Over the past few years, we've seen a phenomenon of classic games returning to our TV screens.
XCOM, Turok, System Shock, Crash Bandicoot, Sonic Mania... all examples of titles that have been recreated or recommissioned by the fans that grew up playing them in the 1990s and early 2000s. And some (although certainly not all) have enjoyed even more success a second time around.
Today comes the news of another retro revival. Square Enix Collective - the division at the publisher devoted to indie game development - has announced a remake of the 2000 PS1 game Fear Effect.
The history of Fear Effect is short-lived. Two popular action adventure games were released in 2000 and 2001, featuring an intriguing female lead character (Hana) and a cinematic story. But a planned PS2 game, Fear Effect Inferno, was never completed and that is where the story ended.
Then in 2014 Square Enix created its Collective division. The team wanted to work with indie developers in a variety of ways, and was even allowing studios to utilise some of its back catalogue IP should they wish. French studio Sushee were huge fans of the original Fear Effect titles, so took Square Enix up on its offer and pitched a real-time tactical game: Fear Effect Sedna. It was a different take on the IP and the Collective team was intrigued, so they took the game to Kickstarter, where it received the backing it needed.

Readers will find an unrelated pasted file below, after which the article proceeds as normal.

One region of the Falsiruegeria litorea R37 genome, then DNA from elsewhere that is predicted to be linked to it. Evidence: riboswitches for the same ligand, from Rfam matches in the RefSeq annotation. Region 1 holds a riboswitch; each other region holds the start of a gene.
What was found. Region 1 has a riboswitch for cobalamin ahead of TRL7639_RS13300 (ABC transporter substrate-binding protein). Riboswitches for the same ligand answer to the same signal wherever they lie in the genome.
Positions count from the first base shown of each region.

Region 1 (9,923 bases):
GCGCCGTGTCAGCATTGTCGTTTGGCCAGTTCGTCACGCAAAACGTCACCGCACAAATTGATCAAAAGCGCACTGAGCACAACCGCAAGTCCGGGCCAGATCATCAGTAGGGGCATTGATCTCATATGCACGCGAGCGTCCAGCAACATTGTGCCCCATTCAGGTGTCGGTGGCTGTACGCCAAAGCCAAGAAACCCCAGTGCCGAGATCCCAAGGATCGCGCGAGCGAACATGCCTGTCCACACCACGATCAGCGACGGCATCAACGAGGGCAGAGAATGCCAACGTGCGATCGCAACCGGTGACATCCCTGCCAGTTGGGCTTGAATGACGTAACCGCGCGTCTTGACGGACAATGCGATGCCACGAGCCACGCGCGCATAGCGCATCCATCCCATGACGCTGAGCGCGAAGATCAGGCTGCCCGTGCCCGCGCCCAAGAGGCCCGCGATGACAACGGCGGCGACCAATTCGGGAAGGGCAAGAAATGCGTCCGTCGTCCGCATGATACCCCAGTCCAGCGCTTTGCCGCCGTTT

Yet the fans wanted more, including the chance to revisit the original titles, so Square Enix granted Sushee permission to create Fear Effect Reinvented - a full reworking of the original.
"As soon as we announced Sedna and the revival of the franchise in April 2016, we got a lot of emails, tweets and Facebook messages to request remakes of the first episodes, and more surprisingly, a release of Fear Effect Inferno," recalls Benjamin Anseaume, CEO of Sushee. "And the messages haven't stopped since then. More than a year and a half after, we still receive this kind of request very often.
"Originally we wanted to see if opening up our back catalogue of Western IP could help indie developers to make a name for themselves"
Phil Elliott, Square Enix
"One thing has always been clear with Square Enix, if the reception was enthusiastic enough, we could imagine doing everything with this licence and it included remaking the old episodes. We said this to the community quickly after the announcement of Sedna and today we are very happy to say that it's thanks to the fan's support that everyone will be able to play, on every platform, this old classic in its new shape."
Phil Elliott, director of indie development at Square Enix London, continues: "Originally we wanted to see if opening up our back catalogue of Western IP could help indie developers to make a name for themselves, considering how tough it can be to make a splash with original IP. So when Sushee pitched Fear Effect Sedna after finishing on Goetia [a point-and-click adventure also published by Collective], we were open to the experiment.